You may have seen them bouncing off the walls of the National Theatre in the documentary Jump Britain, or perhaps in Anthony Minghella's film Breaking and Entering. But next week, the fearless athletes of free running – who leap, vault and flip their way around the urban jungle – take centre stage at the sport's first world championship in London.
The competition is the brainchild of "EZ", aka Paul Corkery, the head of the sport's international organisation, Urban Free Flow. Corkery, 34, left his first love – boxing – when he married in 1998. "I had a kid and had to get sensible," he says. "I saw a piece on television about free running and went on to a message board to find out more."
There he hooked up with fellow enthusiast Asid, and they began training together, founding Urban Free Flow in 2003. Jump London – the Channel 4 film that preceded Jump Britain – aired later that year, and the team took off, starring in ads and starting to train other. "The great thing about the sport is that it is accessible to everyone," Corkery adds. "It's about how you tackle obstacles, and you can go out and do it anywhere."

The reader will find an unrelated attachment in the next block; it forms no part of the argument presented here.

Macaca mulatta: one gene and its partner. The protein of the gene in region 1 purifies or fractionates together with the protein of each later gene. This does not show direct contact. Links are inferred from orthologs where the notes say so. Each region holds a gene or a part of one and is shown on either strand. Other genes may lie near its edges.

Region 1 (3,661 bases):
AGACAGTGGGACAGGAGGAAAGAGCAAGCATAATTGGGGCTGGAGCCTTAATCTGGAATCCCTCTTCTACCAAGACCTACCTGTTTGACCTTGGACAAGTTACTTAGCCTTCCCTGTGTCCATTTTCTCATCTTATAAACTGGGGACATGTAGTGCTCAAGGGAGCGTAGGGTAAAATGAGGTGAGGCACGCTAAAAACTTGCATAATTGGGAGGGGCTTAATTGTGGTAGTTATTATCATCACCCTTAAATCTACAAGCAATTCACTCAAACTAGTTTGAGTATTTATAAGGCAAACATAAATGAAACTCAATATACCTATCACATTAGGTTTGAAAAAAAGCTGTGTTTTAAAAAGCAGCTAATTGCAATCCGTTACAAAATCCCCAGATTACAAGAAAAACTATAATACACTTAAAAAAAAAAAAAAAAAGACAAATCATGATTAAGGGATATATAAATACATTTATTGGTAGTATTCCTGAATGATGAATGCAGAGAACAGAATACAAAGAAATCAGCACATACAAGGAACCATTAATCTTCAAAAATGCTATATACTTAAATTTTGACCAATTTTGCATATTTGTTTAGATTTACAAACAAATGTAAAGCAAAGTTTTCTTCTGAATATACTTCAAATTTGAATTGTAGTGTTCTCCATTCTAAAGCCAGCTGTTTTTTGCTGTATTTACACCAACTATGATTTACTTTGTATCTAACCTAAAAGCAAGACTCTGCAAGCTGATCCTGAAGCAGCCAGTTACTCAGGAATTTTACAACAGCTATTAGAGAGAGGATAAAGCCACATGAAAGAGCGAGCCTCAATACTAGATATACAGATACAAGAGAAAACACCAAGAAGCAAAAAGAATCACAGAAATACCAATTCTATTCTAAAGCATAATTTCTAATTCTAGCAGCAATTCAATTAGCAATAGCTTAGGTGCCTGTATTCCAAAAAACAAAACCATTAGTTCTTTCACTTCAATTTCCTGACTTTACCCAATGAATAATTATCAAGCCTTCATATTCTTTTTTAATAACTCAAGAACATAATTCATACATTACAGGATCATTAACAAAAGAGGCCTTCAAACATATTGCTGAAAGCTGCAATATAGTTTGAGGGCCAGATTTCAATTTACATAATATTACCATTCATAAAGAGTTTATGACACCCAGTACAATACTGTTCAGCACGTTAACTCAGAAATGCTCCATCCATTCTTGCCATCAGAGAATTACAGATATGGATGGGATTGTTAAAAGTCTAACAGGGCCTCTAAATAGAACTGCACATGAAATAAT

At the championship, sponsored by Barclaycard, Sony Ericsson and Adidas, the competitors will be judging each other as they tackle a multi-level, indoor course. There is no prize money – it's purely about the spectacle. "People are going to see 25 athletes at the top of their game," says EZ. "It is going to be a visual treat."
The Barclaycard World Free Running Championship is at the Roundhouse, London NW1 on Wednesday. For tickets, call 0870 4000 601